Altcoins are cheaper than Bitcoin.

Bitcoin’s price was about $43,000 as of Jan. 14 and has traded as high as the upper $60,000s. Many altcoins are much cheaper, and therefore more accessible to individual investors. As crypto’s popularity continues to grow, investors are looking for new altcoin opportunities that are low in price because they provide the most upside potential. “Altcoins provide a comfortable entry point and an opportunity for asymmetric risk,” where the upside potential of a cheap investment is much bigger than the downside risk of falling to zero, says Rodrigo Vicuna, chief financial officer at Prime Trust, a financial infrastructure provider for fintech and digital asset innovators. “Much like fractional equity shares, altcoins can offer a more palatable price point for first-time or average consumers except without feeling like you get only a piece of the action,” he explains. For example, Litecoin (LTC) is significantly cheaper than Bitcoin, and its price has fluctuated from about $4 in January 2017 to $347 in May 2021 and to its current price of about $136, still a significant gain from an initial investment five years ago.

‘Altcoin season’ may be approaching.

“Altcoin season” refers to altcoins gaining momentum that could challenge Bitcoin’s dominance, with one or more altcoins eventually surpassing Bitcoin. Ron Levy, co-founder and CEO of The Crypto Company says this “flippening” is inevitable. Bitcoin is one cryptocurrency that has a strong use case, but there is a plethora of altcoins that offer so many different purposes. “It’s not just Ethereum; now it’s many thousands (of altcoins) that are coming,” he says. Levy cites DeFi, gaming and the metaverse as opportunities that will allow altcoins to continue to gain market cap.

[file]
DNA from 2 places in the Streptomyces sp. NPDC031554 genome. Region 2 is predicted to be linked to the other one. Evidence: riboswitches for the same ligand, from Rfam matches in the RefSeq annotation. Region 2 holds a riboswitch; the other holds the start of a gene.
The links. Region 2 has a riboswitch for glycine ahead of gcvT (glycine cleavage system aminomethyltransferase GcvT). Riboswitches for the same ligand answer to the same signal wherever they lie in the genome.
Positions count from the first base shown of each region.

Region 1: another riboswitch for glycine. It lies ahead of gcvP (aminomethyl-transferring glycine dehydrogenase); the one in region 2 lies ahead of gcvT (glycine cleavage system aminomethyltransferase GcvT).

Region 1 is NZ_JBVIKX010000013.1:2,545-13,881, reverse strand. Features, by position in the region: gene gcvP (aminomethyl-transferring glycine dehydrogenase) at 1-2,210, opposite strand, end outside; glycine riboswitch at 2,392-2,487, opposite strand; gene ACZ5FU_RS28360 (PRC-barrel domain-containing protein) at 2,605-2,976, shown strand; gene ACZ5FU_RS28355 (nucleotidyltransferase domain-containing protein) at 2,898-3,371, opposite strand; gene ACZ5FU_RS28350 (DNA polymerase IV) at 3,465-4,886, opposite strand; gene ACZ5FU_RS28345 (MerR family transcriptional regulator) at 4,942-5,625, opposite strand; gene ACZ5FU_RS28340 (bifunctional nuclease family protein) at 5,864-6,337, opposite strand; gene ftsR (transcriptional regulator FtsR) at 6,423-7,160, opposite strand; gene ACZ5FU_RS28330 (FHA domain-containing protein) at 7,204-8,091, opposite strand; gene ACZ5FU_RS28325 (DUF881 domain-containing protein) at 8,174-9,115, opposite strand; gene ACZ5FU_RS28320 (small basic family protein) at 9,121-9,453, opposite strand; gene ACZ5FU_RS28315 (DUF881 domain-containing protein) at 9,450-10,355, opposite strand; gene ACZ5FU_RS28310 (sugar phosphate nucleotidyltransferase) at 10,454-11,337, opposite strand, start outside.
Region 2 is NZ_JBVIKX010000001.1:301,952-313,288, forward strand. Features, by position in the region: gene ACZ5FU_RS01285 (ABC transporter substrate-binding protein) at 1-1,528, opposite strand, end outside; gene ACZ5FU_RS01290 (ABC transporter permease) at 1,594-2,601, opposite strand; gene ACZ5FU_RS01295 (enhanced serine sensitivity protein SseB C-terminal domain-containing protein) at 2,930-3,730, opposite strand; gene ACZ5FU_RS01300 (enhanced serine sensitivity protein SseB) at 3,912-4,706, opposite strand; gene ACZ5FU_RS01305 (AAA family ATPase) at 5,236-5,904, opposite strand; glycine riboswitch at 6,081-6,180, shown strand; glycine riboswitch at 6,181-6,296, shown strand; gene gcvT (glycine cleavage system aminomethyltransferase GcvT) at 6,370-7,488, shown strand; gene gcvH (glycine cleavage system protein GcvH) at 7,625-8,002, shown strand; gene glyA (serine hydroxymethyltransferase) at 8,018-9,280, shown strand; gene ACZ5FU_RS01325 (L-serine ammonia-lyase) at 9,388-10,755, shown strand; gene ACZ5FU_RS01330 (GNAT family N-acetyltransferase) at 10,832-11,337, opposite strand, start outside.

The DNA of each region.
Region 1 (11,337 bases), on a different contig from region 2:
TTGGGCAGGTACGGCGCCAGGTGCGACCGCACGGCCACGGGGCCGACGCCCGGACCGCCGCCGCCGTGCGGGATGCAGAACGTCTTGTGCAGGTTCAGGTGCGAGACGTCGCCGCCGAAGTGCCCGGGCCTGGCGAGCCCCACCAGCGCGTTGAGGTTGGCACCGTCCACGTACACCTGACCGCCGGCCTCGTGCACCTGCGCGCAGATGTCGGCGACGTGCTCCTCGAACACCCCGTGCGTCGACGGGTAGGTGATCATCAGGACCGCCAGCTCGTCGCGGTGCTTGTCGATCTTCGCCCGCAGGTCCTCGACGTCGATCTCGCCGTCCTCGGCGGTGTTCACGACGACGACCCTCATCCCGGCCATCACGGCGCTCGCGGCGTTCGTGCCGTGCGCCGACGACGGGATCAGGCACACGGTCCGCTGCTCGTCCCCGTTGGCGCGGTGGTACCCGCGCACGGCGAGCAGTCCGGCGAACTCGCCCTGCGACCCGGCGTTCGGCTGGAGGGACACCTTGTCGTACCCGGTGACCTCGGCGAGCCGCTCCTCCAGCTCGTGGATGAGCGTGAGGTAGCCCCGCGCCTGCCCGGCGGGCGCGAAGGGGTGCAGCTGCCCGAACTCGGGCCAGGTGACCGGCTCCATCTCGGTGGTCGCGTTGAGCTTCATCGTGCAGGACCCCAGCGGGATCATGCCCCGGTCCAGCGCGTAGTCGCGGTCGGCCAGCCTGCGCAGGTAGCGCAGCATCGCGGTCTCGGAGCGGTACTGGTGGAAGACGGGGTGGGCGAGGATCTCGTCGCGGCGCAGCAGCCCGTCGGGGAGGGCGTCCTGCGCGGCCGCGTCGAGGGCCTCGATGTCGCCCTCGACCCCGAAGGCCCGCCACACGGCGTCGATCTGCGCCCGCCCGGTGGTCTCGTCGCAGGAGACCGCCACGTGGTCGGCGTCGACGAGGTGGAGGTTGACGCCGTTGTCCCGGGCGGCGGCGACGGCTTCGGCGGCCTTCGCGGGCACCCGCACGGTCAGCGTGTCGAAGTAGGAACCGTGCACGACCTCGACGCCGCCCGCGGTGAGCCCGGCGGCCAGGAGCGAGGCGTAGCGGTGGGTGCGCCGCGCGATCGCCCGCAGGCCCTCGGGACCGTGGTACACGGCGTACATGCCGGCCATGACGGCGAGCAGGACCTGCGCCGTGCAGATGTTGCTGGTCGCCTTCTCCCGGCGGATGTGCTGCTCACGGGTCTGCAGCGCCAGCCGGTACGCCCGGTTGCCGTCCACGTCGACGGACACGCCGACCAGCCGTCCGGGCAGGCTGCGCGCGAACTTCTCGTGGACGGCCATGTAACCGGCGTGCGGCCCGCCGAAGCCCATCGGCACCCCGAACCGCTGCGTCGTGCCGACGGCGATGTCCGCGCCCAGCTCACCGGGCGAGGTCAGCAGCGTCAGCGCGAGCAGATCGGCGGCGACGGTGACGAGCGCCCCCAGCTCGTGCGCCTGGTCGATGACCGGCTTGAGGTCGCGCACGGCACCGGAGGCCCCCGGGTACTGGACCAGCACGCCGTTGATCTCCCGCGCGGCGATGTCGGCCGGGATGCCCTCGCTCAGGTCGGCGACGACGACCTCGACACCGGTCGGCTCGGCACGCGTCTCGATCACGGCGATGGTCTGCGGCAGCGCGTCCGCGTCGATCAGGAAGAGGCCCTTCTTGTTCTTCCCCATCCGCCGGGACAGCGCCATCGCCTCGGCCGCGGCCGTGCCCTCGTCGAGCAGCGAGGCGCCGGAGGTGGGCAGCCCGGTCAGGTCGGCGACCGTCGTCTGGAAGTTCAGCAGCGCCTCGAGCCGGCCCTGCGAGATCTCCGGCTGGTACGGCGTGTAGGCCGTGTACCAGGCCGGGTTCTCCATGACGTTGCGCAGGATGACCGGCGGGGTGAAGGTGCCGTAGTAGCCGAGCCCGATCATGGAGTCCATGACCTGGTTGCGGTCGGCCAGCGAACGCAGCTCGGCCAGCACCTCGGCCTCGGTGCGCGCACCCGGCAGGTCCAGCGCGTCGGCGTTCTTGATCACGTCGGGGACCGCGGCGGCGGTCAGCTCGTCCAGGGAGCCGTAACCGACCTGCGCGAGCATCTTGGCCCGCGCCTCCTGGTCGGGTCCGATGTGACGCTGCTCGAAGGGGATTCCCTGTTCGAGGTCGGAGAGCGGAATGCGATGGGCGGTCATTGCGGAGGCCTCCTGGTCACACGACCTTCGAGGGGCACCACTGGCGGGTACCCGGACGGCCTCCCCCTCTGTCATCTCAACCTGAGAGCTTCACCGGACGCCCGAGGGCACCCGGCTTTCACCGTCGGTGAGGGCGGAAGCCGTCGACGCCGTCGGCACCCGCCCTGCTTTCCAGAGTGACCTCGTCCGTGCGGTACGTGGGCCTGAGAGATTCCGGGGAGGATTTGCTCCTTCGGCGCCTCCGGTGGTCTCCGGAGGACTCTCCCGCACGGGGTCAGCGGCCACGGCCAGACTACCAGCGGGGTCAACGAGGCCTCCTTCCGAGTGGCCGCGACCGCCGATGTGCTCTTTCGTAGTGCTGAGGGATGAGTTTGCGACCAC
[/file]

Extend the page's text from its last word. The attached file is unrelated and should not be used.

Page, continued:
Altcoins constantly innovate.

Altcoins can take advantage of the shortcomings of Bitcoin. Ethereum, for example, allows for multiple functionalities in the blockchain infrastructure, such as automation and more broadly interacting with the network. The altcoin XRP mines its coins in a much simpler way than Bitcoin. Solana (SOL) was created to provide a more scalable and secure software at a lower cost compared to Bitcoin and Ethereum. Experts say the creation of new altcoins that offer solutions to the limitations of existing cryptocurrencies and blockchains will inevitably affect the demand for Bitcoin.

Altcoins can be used to manage risk.

The most popular reason for trading altcoins is because there is a possibility for a higher return on investment in the short term. But experts say altcoin investors can use the tokens to manage their risk since some cheap coins or projects do not require a large investment. To maintain profits while minimizing risk, Vicuna says, “Look toward assets that gain a foothold in areas such as the metaverse and GameFi or launch separate chains to automate and reward users who will support the chain with continued investments despite what happens to Bitcoin and the market.” Altcoins’ greatest risk-mitigating uses are for investors with a longer time horizon, Levy says. “If you’re looking to get in and get out, there’s a place in the market for that, but if you’re investing your valued savings (and) if you do your research, place it for a while and leave it if you have the time frame to wait,” Levy says.

7 reasons why altcoins are gaining on Bitcoin:

— Cryptocurrency’s uses are expanding.

— Institutional investment in altcoins is growing.

— Crypto investing fundamentals are changing.

— Altcoins are cheaper than Bitcoin.

— ‘Altcoin season’ may be approaching.

— Altcoins constantly innovate.

— Altcoins can be used to manage risk.

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7 Reasons Altcoins Are Gaining on Bitcoin originally appeared on usnews.com